FFFF #10 Dangerous Thoughts 1.4

I’ve spent so much time working on the Dangerous Thoughts series that I have had zero time to come up with new stories for First Friday Free Fiction. Instead, I’m going spend the next five consecutive Fridays serializing the first volume of the series.

One chapter every Friday for five Fridays. Or if you get impatient you can go here and buy Volume 1 for all of 99 cents.

What follows is Chapter 4 of Volume 1: Hive from the series Dangerous Thoughts. If you haven’t read Chapters 1, 2 & 3 yet, go here and do so first or you’re going to be really confused.

As usual, all of this is my intellectual property so don’t reproduce this without attribution.

Text Copyright © 2015 Jake MacMillan

All Rights Reserved

1. He arrived at the village the Green Knight usually menaced, the one whose citizens he was supposed to have murdered in the haunted cemetery, and found nothing. Even the villagers were missing. He maneuvered Gringolet through the main street, little more than a wide spot in a dirt road, and in between the hovels that lined it. There was no sign of anyone. The breeze flitted through the empty spaces with a hollow sigh. Pigs rummaged in and out of the meager houses. Chickens clucked and pecked at the ground.

And then a scream.

He turned his mount toward the fallow fields outside of town just in time to see the Green Knight ride down an old man. The rest of the villagers appeared to be huddled in terror at the edge of the forest that lined the field. Paul stood in his stirrups and urged Gringolet into a full stretch gallop as he dropped his visor and raised his new flaming sword.

The Green Knight paused his play with the villagers and turned to face the lesser grail knight riding so strong on him. The peasants took this moment of respite to melt into the forest.

“Well, well,” the Green Knight said, his voice booming from behind his dogface visor, “look who has finally come to play.” Drawing his sword, he kicked his horse into a gallop and rode out to meet the attack.

Paul quickly ran the Green Knight’s stats and was dismayed to find that his armor was rated at 100 percent and his new sword was a full level more powerful than the one Paul had stolen from him on his last mission. Normally, the enemies he faced in the game didn’t heal between engagements. Sometimes attacking repeatedly over many engagements to wear down their defenses was the only way to defeat a particularly powerful boss. And they never leveled up their weapons.

What this meant to Paul – or more rightly, to Gawain – was that he was going to have to wear down the Green Knight’s armor and kill him all in one battle. Without dying. That last thing was really the most important part. He had to do violence on this monster long enough to wear down his plus armor without getting killed in the process.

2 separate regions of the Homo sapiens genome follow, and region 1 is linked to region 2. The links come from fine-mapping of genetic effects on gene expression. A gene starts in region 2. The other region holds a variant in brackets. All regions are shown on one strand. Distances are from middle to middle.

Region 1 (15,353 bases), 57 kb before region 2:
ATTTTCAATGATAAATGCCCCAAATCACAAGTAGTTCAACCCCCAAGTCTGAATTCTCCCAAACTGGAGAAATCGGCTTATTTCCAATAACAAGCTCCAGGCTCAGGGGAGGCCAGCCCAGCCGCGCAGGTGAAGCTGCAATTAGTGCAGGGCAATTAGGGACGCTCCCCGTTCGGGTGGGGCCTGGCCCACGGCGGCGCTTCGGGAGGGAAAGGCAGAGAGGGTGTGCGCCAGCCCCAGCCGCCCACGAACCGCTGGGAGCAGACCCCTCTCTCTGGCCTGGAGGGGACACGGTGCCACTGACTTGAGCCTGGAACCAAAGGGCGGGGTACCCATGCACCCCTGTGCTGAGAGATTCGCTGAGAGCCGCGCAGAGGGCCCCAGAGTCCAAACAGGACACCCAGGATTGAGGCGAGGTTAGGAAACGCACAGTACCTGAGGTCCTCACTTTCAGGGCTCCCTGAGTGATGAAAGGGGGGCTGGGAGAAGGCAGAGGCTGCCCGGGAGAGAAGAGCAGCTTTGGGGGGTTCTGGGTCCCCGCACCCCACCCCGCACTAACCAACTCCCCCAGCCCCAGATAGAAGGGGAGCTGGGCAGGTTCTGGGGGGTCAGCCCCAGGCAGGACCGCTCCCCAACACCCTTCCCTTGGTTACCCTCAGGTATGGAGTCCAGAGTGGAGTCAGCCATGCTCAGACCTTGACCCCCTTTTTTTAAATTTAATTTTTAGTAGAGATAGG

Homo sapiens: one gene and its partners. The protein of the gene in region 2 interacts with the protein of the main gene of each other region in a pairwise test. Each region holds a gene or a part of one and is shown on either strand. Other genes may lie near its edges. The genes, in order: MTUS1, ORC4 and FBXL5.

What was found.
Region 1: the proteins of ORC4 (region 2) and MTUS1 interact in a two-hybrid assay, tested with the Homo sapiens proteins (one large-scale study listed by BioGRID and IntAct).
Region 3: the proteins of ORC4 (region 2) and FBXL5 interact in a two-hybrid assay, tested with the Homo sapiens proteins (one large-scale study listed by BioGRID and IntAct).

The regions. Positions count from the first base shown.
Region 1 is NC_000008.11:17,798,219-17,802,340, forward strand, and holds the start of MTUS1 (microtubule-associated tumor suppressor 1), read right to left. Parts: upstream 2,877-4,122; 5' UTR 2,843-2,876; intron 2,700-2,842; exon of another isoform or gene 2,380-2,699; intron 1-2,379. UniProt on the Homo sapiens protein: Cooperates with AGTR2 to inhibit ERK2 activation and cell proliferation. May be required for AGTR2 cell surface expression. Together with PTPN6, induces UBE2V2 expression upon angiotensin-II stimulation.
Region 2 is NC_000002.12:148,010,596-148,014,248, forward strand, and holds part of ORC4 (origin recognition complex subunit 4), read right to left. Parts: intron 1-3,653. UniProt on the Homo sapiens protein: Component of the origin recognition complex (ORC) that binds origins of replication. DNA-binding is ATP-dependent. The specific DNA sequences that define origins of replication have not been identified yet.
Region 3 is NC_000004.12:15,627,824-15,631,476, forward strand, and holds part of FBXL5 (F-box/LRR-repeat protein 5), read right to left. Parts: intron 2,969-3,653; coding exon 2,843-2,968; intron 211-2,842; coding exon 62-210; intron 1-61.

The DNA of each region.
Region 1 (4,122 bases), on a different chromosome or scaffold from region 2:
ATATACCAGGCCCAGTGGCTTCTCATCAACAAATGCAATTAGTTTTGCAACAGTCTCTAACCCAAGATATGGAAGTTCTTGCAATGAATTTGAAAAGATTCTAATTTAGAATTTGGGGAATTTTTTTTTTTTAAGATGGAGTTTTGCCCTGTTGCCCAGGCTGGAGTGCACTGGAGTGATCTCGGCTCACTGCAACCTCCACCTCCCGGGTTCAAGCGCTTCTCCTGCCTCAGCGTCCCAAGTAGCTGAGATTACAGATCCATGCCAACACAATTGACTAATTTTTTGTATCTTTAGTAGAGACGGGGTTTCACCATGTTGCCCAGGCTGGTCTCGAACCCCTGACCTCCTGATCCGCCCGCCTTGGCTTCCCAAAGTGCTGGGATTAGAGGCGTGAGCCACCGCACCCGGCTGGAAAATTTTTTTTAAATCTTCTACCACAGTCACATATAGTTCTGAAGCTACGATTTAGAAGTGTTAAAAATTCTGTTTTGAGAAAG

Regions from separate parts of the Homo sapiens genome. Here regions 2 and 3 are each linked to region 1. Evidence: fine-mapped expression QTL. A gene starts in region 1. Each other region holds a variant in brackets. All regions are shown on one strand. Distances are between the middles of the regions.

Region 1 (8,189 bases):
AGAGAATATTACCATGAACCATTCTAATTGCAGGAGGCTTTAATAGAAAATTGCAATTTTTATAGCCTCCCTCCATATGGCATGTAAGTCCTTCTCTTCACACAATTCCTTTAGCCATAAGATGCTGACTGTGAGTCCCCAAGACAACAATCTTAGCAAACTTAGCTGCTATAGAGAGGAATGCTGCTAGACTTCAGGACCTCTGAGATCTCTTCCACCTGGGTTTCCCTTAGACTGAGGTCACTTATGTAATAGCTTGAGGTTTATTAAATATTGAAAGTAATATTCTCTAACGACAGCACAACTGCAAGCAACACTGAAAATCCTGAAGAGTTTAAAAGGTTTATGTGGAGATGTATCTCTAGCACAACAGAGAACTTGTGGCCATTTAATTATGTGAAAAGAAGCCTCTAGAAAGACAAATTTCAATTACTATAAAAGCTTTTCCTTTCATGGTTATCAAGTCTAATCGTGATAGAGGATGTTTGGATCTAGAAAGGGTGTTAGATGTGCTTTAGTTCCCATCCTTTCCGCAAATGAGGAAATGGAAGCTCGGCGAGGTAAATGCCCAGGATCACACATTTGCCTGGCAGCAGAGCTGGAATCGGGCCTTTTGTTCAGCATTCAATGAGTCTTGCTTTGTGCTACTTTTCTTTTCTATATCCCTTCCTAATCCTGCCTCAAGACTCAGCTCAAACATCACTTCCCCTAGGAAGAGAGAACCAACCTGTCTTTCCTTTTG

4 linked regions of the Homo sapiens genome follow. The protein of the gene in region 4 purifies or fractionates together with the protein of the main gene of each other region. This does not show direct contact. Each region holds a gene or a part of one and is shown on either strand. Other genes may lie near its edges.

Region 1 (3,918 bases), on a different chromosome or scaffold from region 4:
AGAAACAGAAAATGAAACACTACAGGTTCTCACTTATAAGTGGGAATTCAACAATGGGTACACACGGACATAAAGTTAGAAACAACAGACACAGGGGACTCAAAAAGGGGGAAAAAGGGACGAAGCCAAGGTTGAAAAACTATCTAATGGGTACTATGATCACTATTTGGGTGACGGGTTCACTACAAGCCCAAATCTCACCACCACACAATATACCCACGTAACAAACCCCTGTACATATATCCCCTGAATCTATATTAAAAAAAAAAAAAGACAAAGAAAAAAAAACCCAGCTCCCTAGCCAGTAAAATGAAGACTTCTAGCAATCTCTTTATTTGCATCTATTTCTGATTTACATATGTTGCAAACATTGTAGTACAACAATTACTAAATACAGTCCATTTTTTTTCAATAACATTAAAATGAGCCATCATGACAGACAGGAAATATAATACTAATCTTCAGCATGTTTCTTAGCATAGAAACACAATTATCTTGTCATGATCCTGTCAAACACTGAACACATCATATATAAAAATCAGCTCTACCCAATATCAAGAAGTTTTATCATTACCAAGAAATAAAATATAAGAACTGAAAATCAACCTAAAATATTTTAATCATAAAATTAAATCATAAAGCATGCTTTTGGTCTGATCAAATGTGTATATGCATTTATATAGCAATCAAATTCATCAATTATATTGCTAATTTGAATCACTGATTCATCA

It didn’t seem possible, but Paul was sick to tears of impossible problems that day. He decided to just go in there and sort it all out, the Green Knight be damned.

He lowered the tip of his sword so that it was pointed at the Green Knight’s heart and drove Gringolet straight for him, hooves crashing like thunder on dry soil that lifted blossoms of dust in his wake. The smell of turned earth eventually reached into his nostrils and mixed with the cracklings from his flaming sword in a way that stung his senses.

There was so much rage in him at that moment that he was nearly suicidal. His anger at his father and Thomas and the hive and life in general had boiled under pressure and exploded into this white hot piston of fury that blinded him to the consequences of his actions. In his mind, he was about to drive the flaming blade through the Green Knight’s armor and burn out his heart with all the righteous wrath of a lay preacher on Sunday morning.

But another voice in his head, one far less agitated, reminded him that the only success he had ever achieved against this enemy had come from doing the unexpected. He had never been – and would never be – able to defeat him in single combat. If he was going to get to that place where he would actually be able to drive the tip of his flaming blade through the Green Knight’s heart, he was going to have to do it with more cunning than brute force.

This voice also reminded him that the Green Knight wasn’t a real person and certainly wasn’t responsible for all the wrongs that were currently being piled up against him. So if he wanted to experience the glorious moment of victory that would come from slaying this particular dragon, he would have to fall back to what he knew worked best.

The unthinkable. The unpredictable. The crazy.

You want crazy? he thought to himself. I’ve got crazy in spades. As the two combatants closed on one another, Paul waited until they were almost within striking distance and then suddenly hauled back on the reins and turned Gringolet into the tightest turn he could manage without falling over.

The Green Knight ran past them and then had to fight his mount to get it turned around. And when he did, he found Paul was right there and bringing his flaming sword down on his green helm. Paul then rode off in a different direction and turned Gringolet just as the Green Knight was catching up to him. Once again, he struck out at the unawares knight who was still trying to get his reins in one hand and sword raised in the other. The flaming blade struck him across the body, weakening his armor by 10 percent.